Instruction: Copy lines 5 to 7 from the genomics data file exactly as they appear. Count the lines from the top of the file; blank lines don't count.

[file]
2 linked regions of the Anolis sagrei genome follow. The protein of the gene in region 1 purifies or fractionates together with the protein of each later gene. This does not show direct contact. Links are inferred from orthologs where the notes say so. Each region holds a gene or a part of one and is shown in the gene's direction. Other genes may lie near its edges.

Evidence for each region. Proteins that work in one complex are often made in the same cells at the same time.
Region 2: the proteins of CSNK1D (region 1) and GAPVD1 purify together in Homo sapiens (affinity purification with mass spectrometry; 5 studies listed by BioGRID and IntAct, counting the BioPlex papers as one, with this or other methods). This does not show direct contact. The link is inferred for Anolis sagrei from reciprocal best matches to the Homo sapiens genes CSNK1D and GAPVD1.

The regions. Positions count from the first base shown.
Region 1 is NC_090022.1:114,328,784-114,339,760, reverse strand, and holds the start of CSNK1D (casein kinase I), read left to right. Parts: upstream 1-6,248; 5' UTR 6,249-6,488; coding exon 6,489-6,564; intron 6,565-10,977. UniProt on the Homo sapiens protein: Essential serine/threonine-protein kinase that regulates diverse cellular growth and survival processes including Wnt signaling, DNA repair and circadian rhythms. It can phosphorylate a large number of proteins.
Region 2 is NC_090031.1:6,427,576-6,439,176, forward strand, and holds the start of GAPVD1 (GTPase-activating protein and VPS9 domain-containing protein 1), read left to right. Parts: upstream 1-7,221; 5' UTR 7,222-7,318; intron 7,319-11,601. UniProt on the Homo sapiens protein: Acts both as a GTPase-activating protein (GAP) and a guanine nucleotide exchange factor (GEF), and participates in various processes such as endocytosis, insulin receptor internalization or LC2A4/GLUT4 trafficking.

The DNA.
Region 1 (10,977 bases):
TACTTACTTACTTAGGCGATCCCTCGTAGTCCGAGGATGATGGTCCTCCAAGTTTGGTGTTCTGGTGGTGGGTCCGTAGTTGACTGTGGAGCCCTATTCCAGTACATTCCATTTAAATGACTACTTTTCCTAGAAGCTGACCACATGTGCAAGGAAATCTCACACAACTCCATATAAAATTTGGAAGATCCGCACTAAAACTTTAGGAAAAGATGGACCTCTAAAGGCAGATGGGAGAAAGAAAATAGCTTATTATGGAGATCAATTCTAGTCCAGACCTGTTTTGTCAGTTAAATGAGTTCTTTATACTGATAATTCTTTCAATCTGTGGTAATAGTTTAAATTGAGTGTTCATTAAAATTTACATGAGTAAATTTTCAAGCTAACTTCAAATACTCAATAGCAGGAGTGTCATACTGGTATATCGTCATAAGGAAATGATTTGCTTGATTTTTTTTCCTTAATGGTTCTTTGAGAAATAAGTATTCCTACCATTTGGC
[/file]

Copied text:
Region 1 is NC_090022.1:114,328,784-114,339,760, reverse strand, and holds the start of CSNK1D (casein kinase I), read left to right. Parts: upstream 1-6,248; 5' UTR 6,249-6,488; coding exon 6,489-6,564; intron 6,565-10,977. UniProt on the Homo sapiens protein: Essential serine/threonine-protein kinase that regulates diverse cellular growth and survival processes including Wnt signaling, DNA repair and circadian rhythms. It can phosphorylate a large number of proteins.
Region 2 is NC_090031.1:6,427,576-6,439,176, forward strand, and holds the start of GAPVD1 (GTPase-activating protein and VPS9 domain-containing protein 1), read left to right. Parts: upstream 1-7,221; 5' UTR 7,222-7,318; intron 7,319-11,601. UniProt on the Homo sapiens protein: Acts both as a GTPase-activating protein (GAP) and a guanine nucleotide exchange factor (GEF), and participates in various processes such as endocytosis, insulin receptor internalization or LC2A4/GLUT4 trafficking.

The DNA.